Morning all, the international break comes to a close this evening with the final matches. Fingers or whatever crossed for no injuries. England take the focus with a match against Poland, almost forty years to the week on from a seismic encounter at Wembley. The match in 1973 ended the international careers of legends such as Moore and Ramsey whilst killing those which had yet to begin, e.g. Clough. It seemed inevitable that the original Special One would take over from Sir Alf given the propitious timing of his dismissal from Derby County.
Arsenal meanwhile were playing a friendly in Barcelona, the first time that the clubs had met. The Catalans had Johan Cruyff in the ranks following his record-breaking transfer. With the forward line decimated through international call-ups – Kennedy and George were with the Under-23 squad playing Poland at Plymouth, a Trevor Francis goal settled the match – and Radford with the seniors. A makeshift team lost by a single goal in the Camp Nou.
This time around, England will be in the Polish capital, a change in venue for the match. In past qualifying campaigns, the Poles have preferred to play these games in Silesia where the atmosphere was more hostile. In 1994, England’s campaign got off to a mixed start. Dropped points at home to Norway in a 1 – 1 draw were followed by the expected wins over Turkey (twice) and San Marino, a match in which future Arsenal player, David Platt, would score four times. Next to Wembley were Holland, Dennis Bergkamp, Overmars and all. England battered them and by the halfway point in the first half, were 2 – 0 up through Barnes and Platt. As was typical of Graham Taylor’s reign, the good times were a fleeting byline in a tragi-comedy that would make Shakespeare weep. The match ended 2 – 2 with England holding on at the end following a Bergkamp goal before the interval and van Vossen’s late equaliser from the penalty spot.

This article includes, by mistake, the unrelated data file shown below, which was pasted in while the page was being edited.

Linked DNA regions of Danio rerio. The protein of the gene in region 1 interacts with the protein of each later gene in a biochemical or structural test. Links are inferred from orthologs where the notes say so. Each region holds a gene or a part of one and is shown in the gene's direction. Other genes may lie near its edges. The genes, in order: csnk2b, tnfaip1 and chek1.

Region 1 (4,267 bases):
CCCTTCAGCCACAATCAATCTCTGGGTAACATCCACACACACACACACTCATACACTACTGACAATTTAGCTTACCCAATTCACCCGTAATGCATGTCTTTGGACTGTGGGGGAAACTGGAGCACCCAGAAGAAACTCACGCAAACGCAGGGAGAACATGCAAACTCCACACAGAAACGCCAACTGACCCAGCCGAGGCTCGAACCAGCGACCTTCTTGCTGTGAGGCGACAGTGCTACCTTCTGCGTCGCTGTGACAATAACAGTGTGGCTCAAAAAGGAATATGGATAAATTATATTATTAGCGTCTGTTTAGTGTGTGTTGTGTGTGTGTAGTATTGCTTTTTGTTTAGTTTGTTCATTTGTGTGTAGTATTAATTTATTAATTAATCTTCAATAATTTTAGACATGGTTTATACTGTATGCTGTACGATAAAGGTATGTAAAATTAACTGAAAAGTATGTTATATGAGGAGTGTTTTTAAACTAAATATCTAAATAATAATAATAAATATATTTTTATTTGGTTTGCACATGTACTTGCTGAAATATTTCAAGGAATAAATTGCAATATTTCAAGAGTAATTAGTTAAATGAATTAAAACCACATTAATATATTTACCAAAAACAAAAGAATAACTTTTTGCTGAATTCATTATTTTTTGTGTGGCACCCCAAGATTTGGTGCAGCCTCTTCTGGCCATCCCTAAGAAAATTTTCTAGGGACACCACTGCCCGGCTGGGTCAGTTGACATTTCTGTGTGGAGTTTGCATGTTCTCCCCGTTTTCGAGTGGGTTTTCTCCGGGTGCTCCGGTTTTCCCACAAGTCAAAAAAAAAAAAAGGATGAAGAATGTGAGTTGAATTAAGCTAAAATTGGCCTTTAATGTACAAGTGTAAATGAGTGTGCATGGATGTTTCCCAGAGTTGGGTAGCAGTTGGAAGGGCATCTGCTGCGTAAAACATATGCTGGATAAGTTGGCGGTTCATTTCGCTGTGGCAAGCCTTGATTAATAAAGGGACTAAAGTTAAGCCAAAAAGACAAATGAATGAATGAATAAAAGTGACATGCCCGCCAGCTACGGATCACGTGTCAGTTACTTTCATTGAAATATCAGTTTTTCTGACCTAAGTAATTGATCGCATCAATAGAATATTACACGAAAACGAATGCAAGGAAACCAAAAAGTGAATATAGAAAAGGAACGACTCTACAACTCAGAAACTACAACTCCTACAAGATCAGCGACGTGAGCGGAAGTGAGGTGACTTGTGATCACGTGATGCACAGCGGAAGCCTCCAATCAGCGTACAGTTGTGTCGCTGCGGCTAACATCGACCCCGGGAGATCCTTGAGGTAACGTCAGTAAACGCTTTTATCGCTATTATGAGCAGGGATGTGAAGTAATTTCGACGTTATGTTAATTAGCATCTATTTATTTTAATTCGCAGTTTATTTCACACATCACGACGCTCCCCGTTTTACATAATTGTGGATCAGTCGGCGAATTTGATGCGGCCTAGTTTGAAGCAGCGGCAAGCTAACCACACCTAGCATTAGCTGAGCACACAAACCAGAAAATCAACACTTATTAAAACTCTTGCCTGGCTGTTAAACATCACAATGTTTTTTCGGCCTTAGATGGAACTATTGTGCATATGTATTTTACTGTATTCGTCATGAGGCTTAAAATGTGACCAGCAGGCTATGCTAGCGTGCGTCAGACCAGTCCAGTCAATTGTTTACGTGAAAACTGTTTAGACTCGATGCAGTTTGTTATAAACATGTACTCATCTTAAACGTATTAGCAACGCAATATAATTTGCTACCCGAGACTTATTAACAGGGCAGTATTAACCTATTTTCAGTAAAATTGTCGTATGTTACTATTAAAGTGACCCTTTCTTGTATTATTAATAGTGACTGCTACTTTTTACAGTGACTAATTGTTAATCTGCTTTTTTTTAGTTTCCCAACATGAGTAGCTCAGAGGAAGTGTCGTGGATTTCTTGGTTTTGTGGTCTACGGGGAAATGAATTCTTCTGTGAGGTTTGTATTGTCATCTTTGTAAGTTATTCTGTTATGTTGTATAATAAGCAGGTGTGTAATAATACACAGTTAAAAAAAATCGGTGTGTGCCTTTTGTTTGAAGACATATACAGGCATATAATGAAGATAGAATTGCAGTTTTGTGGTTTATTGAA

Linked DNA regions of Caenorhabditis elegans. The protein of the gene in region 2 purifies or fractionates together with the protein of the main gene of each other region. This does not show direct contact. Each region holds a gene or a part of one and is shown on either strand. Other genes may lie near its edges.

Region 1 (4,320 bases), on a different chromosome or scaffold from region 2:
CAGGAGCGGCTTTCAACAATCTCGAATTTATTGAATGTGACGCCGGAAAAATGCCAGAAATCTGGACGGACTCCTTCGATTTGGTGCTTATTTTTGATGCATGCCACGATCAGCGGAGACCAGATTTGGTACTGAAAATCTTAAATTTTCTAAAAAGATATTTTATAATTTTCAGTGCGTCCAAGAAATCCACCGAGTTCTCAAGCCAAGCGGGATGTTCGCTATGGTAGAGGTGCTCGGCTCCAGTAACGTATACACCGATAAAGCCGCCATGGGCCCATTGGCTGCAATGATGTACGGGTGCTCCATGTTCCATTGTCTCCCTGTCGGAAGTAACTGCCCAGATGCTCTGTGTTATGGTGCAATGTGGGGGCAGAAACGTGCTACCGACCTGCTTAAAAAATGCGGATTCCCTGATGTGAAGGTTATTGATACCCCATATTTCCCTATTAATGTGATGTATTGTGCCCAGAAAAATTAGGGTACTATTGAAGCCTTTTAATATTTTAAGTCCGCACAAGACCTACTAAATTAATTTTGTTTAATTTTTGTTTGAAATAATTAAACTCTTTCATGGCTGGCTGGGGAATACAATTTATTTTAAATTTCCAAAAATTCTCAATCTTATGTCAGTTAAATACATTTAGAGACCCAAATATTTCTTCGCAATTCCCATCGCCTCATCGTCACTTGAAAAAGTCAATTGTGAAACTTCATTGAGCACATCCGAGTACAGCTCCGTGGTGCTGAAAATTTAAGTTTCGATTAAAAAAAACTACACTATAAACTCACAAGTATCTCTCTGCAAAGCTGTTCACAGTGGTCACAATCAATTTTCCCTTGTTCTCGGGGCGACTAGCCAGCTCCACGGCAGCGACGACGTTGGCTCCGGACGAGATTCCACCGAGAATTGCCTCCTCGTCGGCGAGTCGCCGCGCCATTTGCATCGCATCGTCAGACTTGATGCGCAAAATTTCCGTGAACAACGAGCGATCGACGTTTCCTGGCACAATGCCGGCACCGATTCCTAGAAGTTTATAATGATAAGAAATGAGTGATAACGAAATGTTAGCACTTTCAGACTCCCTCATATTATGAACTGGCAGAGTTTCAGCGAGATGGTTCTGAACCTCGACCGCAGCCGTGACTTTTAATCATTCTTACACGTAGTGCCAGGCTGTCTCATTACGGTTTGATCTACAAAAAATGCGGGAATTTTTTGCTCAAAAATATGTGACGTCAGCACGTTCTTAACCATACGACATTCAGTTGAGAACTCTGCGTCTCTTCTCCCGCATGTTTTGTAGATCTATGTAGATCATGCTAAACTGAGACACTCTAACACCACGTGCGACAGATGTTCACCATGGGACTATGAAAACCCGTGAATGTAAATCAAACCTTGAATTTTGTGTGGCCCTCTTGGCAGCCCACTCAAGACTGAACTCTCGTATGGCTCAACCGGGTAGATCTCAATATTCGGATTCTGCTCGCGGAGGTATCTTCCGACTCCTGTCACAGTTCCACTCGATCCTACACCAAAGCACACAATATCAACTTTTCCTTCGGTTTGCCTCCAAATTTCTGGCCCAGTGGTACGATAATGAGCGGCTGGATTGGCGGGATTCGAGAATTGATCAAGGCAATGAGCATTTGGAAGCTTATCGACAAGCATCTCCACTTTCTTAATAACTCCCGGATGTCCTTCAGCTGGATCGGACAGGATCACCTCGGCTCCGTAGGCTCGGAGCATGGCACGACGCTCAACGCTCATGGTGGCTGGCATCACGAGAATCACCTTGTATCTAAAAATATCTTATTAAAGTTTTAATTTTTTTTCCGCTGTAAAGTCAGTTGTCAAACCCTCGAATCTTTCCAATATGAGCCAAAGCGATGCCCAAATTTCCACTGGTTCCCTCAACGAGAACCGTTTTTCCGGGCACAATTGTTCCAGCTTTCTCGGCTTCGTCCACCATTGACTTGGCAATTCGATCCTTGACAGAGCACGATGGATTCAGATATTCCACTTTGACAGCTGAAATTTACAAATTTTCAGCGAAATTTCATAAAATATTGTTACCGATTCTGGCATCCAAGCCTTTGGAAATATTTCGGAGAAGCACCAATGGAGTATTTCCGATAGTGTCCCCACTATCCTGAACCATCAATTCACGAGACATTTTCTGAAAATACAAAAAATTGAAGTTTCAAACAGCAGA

The point of that potted England history? It led England to Katowice, requiring a win against Poland to keep pace at the top. It didn’t work out that way with England utterly outplayed by the Poles. If the defeat in Oslo in June 1993 was shambolic, this was not much better. Adamczuk gave Poland the lead and just when it seemed that this would be enough for the points, up popped Ian Wright, Wright, Wright with his first England goal to steal the point.
You knew there was an Arsenal point in there somewhere.
Wright’s international career was baffling. From the point he joined Arsenal, he was criminally underused by successive England managers. The leading scorer in the domestic game, Wright was rarely given the chance he merited. For whatever reasons, a man who scored a goal every game and a half surely deserved more than 33 caps for his country, sixteen of which were gained from the substitute bench. According to his wikipedia entry, only Mick Channon played more than Wright without going to an international tournament.
You wonder if part of the problem was Arsenal’s metamorphosis into a long-ball team. The over-reliance on Wright for his club possibly created a weight of expectation that could not be matched at international level. From that he suffered; the media were not kind to him. It was almost as if he were viewed as the problem rather than being part of the solution.
As it is, Wright scored nine times. One above, four below.
Apparently San Marino’s goal is still the fastest in international history. Certainly in a European Section World Cup qualifier.
As you might have guessed, there’s pretty much bugger all going on for Arsenal at the moment. Vito Mannone is keeping his options open with a contract due to be renegotiated but more than anything, wants to stay at the club. Whether he’ll feel the same when Szczesny returns remains to be seen. Presuming of course, that the Pole is not suffering a tactical injury of which the manager is growing increasingly fond. Nicklas Bendtner meanwhile has taken the chance to moan about Arsenal’s training regime, claiming the one at Juventus was much harder. Given the £52k per week striker was asked by the Italians if he’d eaten all the pies at Sunderland, I’m not surprised that he found it hard. Nor that it has taken him nearly three months to get down to his ‘fighting weight’ as he calls it. But there’s a more simplistic reason for training being easy at Arsenal; the manager didn’t think you were good enough for the first team or the reserves. The presence of Marouane Chamakh on the bench proves that. Christ, even Park made the bench and no-one understands why he was signed.